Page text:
White House press secretary Robert Gibbs said Monday former House Speaker Newt Gingrich was "trying to appeal to the fringe" in his weekend statement that President Obama displayed "Kenyan, anti-colonial behavior"
and conned the American people.
Gingrich, who is mulling a 2012 GOP presidential bid, talked about the influence of Kenya on Obama's worldview in a story posted Saturday in the National Review Online.
"What if [Obama] is so outside our comprehension, that only if you understand Kenyan, anti-colonial behavior, can you begin to piece together [his actions]?" Gingrich told NRO. "That is the most accurate, predictive model for his behavior."
He went on to say: "This is a person who is fundamentally out of touch with how the world works, who happened to have played a wonderful con, as a result of which he is now president. I think he worked very hard at being a person who is normal, reasonable, moderate, bipartisan, transparent, accommodating -- none of which was true. In the [Saul] Alinsky tradition, he was being the person he needed to be in order to achieve the position he needed to achieve. . . . He was authentically dishonest."
Gibbs appeared on the NBC, CBS and ABC morning shows mainly to talk about extending the Bush tax cuts to the middle class. On ABC's "Good Morning America," host George Stephanopoulos asked him to respond to Gingrich's provocative comments.
"It is hard to comprehend. I don't even have, quite frankly, George, the slightest idea what he's talking about," Gibbs said.
"No idea what he's talking about?" pressed Stephanopoulos.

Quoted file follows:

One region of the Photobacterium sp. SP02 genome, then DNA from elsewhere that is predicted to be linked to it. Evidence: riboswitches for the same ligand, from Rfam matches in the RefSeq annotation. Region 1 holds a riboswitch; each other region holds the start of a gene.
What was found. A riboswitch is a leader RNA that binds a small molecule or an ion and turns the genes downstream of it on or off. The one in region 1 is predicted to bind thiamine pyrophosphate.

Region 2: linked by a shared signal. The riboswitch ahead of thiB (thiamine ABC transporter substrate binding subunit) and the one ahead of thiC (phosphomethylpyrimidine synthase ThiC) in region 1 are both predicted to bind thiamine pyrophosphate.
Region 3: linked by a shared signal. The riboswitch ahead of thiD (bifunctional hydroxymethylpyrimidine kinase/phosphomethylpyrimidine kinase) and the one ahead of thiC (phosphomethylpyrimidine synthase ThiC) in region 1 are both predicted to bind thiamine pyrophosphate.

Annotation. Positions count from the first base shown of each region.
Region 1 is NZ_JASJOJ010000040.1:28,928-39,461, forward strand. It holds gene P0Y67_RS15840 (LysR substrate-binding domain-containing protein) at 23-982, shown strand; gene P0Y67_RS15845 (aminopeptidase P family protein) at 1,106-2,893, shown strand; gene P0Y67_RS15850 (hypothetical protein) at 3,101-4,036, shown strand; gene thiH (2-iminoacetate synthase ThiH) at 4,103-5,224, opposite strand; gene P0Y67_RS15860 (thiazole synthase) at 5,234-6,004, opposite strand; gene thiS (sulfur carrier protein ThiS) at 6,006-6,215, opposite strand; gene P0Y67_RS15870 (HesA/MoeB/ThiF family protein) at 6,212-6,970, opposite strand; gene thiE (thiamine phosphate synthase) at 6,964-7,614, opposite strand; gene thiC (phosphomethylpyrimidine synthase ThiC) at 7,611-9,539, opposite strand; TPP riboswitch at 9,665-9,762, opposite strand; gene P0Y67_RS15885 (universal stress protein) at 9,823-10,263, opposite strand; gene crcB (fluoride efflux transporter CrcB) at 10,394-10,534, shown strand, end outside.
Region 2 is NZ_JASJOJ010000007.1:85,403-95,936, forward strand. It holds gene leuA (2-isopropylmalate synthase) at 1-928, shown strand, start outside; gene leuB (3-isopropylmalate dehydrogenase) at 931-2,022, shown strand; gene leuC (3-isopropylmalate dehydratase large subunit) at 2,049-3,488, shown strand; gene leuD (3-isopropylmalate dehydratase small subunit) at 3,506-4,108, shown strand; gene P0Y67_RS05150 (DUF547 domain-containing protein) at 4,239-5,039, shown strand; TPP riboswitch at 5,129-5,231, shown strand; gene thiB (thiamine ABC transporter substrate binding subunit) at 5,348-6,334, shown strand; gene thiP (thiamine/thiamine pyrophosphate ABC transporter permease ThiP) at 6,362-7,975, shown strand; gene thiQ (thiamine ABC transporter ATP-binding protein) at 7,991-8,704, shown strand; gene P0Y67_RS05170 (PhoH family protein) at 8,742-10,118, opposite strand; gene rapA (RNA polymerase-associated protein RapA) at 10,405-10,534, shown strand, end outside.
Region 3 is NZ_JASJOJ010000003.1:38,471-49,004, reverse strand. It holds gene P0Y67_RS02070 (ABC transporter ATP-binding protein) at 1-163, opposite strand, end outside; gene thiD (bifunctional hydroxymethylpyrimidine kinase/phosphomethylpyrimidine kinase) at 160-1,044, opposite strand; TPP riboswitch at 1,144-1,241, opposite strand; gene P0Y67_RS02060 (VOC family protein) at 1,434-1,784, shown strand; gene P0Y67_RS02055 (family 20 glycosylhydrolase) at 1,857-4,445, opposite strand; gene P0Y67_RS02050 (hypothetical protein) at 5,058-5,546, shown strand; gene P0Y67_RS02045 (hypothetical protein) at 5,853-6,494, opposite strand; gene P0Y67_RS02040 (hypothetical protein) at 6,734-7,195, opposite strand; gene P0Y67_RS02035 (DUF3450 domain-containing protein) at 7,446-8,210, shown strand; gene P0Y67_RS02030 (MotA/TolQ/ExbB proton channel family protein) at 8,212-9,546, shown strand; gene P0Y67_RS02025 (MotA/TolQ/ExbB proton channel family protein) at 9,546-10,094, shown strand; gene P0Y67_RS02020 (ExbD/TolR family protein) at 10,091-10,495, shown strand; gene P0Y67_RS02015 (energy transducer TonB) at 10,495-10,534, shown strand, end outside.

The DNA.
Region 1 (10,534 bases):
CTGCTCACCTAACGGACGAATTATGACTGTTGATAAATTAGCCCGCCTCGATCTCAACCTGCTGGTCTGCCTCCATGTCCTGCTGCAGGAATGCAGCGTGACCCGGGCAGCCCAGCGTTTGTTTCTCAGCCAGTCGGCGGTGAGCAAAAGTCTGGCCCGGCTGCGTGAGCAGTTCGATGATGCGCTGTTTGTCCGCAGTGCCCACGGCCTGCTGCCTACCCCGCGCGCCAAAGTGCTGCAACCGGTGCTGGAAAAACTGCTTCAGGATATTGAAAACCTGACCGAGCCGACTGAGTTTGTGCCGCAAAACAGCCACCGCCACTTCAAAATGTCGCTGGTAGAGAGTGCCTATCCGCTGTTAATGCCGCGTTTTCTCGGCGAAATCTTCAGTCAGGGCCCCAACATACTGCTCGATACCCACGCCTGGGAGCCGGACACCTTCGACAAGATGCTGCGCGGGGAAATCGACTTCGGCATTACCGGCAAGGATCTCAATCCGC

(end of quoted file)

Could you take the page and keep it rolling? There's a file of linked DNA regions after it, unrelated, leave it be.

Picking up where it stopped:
"I don't," Gibbs said.
Asked whether the remarks were appropriate, Gibbs said, "You know, I think Newt Gingrich knows that he's trying to -- he's trying to appeal to the fringe of people that don't believe the president was born in this country. You would normally expect better from somebody who had held the position of speaker of the House.
"But, look, it's political season and most people will say anything, and Newt Gingrich does that on a generally -- on a regular basis."
Gingrich seemed to want to play to a segment of America that does not believe Obama was born in the U.S. or is a Christian. The reference to Saul Alinsky, the legendary Chicago community organizer, is a coded way to suggest that Obama is a socialist.
Obama's father was a Kenyan, but Obama never visited the country until he was an adult, visiting family to discover his "roots" and to see his father's homestead and grave. He returned to the country briefly with Michelle before they were married and for a few days in 2006, when he was a senator from Illinois. During that 2006 visit to Nairobi, Obama scolded the Kenyan government for not moving fast enough to clean up corruption.